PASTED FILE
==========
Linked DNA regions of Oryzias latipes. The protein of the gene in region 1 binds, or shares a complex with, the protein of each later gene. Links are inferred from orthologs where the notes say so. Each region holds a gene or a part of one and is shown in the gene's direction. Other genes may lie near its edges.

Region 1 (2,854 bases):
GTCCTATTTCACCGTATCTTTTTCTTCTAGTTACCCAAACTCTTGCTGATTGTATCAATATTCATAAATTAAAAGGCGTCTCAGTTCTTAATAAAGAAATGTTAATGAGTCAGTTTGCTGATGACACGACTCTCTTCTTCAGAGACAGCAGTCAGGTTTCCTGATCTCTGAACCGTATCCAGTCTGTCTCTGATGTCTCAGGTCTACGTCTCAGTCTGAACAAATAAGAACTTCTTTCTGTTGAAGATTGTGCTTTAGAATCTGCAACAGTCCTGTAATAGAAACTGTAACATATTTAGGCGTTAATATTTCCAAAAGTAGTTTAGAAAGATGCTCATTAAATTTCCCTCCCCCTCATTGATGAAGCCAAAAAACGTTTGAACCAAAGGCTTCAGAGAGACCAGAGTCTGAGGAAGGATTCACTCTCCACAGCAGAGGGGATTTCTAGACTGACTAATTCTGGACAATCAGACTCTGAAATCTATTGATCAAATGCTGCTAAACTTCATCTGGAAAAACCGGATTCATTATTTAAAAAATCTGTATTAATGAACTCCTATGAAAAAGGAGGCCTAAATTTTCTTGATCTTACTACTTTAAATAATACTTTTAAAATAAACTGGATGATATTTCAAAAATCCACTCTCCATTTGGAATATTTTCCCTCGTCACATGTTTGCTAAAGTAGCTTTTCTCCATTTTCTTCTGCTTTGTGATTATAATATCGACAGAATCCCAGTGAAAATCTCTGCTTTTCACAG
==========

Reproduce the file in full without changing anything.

Linked DNA regions of Oryzias latipes. The protein of the gene in region 1 binds, or shares a complex with, the protein of each later gene. Links are inferred from orthologs where the notes say so. Each region holds a gene or a part of one and is shown in the gene's direction. Other genes may lie near its edges.

Region 1 (2,854 bases):
GTCCTATTTCACCGTATCTTTTTCTTCTAGTTACCCAAACTCTTGCTGATTGTATCAATATTCATAAATTAAAAGGCGTCTCAGTTCTTAATAAAGAAATGTTAATGAGTCAGTTTGCTGATGACACGACTCTCTTCTTCAGAGACAGCAGTCAGGTTTCCTGATCTCTGAACCGTATCCAGTCTGTCTCTGATGTCTCAGGTCTACGTCTCAGTCTGAACAAATAAGAACTTCTTTCTGTTGAAGATTGTGCTTTAGAATCTGCAACAGTCCTGTAATAGAAACTGTAACATATTTAGGCGTTAATATTTCCAAAAGTAGTTTAGAAAGATGCTCATTAAATTTCCCTCCCCCTCATTGATGAAGCCAAAAAACGTTTGAACCAAAGGCTTCAGAGAGACCAGAGTCTGAGGAAGGATTCACTCTCCACAGCAGAGGGGATTTCTAGACTGACTAATTCTGGACAATCAGACTCTGAAATCTATTGATCAAATGCTGCTAAACTTCATCTGGAAAAACCGGATTCATTATTTAAAAAATCTGTATTAATGAACTCCTATGAAAAAGGAGGCCTAAATTTTCTTGATCTTACTACTTTAAATAATACTTTTAAAATAAACTGGATGATATTTCAAAAATCCACTCTCCATTTGGAATATTTTCCCTCGTCACATGTTTGCTAAAGTAGCTTTTCTCCATTTTCTTCTGCTTTGTGATTATAATATCGACAGAATCCCAGTGAAAATCTCTGCTTTTCACAG